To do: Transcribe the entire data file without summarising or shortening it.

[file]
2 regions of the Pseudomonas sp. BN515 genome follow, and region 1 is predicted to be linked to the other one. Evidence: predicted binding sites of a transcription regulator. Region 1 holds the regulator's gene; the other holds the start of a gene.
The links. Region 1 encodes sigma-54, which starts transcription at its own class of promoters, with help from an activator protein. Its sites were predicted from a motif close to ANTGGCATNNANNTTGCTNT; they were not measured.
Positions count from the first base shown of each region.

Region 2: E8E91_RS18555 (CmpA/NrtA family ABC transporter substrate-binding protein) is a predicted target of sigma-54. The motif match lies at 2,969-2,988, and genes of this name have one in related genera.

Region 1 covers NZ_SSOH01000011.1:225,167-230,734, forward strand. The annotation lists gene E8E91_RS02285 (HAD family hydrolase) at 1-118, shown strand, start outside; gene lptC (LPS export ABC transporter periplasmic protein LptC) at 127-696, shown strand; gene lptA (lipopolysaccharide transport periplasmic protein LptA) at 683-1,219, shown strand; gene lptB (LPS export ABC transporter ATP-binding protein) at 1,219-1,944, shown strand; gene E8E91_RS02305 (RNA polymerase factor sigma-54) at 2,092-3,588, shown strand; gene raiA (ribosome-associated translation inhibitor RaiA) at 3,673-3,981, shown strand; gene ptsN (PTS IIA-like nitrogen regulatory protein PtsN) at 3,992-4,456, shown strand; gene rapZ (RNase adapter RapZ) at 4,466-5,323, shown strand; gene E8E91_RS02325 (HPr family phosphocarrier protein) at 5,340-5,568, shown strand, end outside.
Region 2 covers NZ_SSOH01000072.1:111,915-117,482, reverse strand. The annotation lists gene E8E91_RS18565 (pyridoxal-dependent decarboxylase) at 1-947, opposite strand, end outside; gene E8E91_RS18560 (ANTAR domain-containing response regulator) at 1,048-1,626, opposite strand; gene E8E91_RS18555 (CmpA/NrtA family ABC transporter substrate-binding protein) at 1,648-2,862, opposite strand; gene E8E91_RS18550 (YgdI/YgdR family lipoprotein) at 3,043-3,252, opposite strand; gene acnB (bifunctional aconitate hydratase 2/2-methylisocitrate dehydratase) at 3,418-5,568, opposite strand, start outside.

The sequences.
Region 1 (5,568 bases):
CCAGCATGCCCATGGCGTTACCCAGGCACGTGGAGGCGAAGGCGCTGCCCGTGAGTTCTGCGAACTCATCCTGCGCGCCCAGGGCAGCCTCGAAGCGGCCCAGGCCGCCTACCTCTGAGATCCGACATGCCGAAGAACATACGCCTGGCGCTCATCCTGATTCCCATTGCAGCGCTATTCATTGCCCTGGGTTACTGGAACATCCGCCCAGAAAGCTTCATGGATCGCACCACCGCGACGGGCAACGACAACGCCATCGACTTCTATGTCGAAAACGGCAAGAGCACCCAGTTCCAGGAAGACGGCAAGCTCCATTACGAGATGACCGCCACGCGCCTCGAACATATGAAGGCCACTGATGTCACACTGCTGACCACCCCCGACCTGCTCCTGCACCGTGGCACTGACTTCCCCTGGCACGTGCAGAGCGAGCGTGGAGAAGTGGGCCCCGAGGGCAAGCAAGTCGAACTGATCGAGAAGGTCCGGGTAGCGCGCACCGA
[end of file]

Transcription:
2 regions of the Pseudomonas sp. BN515 genome follow, and region 1 is predicted to be linked to the other one. Evidence: predicted binding sites of a transcription regulator. Region 1 holds the regulator's gene; the other holds the start of a gene.
The links. Region 1 encodes sigma-54, which starts transcription at its own class of promoters, with help from an activator protein. Its sites were predicted from a motif close to ANTGGCATNNANNTTGCTNT; they were not measured.
Positions count from the first base shown of each region.

Region 2: E8E91_RS18555 (CmpA/NrtA family ABC transporter substrate-binding protein) is a predicted target of sigma-54. The motif match lies at 2,969-2,988, and genes of this name have one in related genera.

Region 1 covers NZ_SSOH01000011.1:225,167-230,734, forward strand. The annotation lists gene E8E91_RS02285 (HAD family hydrolase) at 1-118, shown strand, start outside; gene lptC (LPS export ABC transporter periplasmic protein LptC) at 127-696, shown strand; gene lptA (lipopolysaccharide transport periplasmic protein LptA) at 683-1,219, shown strand; gene lptB (LPS export ABC transporter ATP-binding protein) at 1,219-1,944, shown strand; gene E8E91_RS02305 (RNA polymerase factor sigma-54) at 2,092-3,588, shown strand; gene raiA (ribosome-associated translation inhibitor RaiA) at 3,673-3,981, shown strand; gene ptsN (PTS IIA-like nitrogen regulatory protein PtsN) at 3,992-4,456, shown strand; gene rapZ (RNase adapter RapZ) at 4,466-5,323, shown strand; gene E8E91_RS02325 (HPr family phosphocarrier protein) at 5,340-5,568, shown strand, end outside.
Region 2 covers NZ_SSOH01000072.1:111,915-117,482, reverse strand. The annotation lists gene E8E91_RS18565 (pyridoxal-dependent decarboxylase) at 1-947, opposite strand, end outside; gene E8E91_RS18560 (ANTAR domain-containing response regulator) at 1,048-1,626, opposite strand; gene E8E91_RS18555 (CmpA/NrtA family ABC transporter substrate-binding protein) at 1,648-2,862, opposite strand; gene E8E91_RS18550 (YgdI/YgdR family lipoprotein) at 3,043-3,252, opposite strand; gene acnB (bifunctional aconitate hydratase 2/2-methylisocitrate dehydratase) at 3,418-5,568, opposite strand, start outside.

The sequences.
Region 1 (5,568 bases):
CCAGCATGCCCATGGCGTTACCCAGGCACGTGGAGGCGAAGGCGCTGCCCGTGAGTTCTGCGAACTCATCCTGCGCGCCCAGGGCAGCCTCGAAGCGGCCCAGGCCGCCTACCTCTGAGATCCGACATGCCGAAGAACATACGCCTGGCGCTCATCCTGATTCCCATTGCAGCGCTATTCATTGCCCTGGGTTACTGGAACATCCGCCCAGAAAGCTTCATGGATCGCACCACCGCGACGGGCAACGACAACGCCATCGACTTCTATGTCGAAAACGGCAAGAGCACCCAGTTCCAGGAAGACGGCAAGCTCCATTACGAGATGACCGCCACGCGCCTCGAACATATGAAGGCCACTGATGTCACACTGCTGACCACCCCCGACCTGCTCCTGCACCGTGGCACTGACTTCCCCTGGCACGTGCAGAGCGAGCGTGGAGAAGTGGGCCCCGAGGGCAAGCAAGTCGAACTGATCGAGAAGGTCCGGGTAGCGCGCACCGA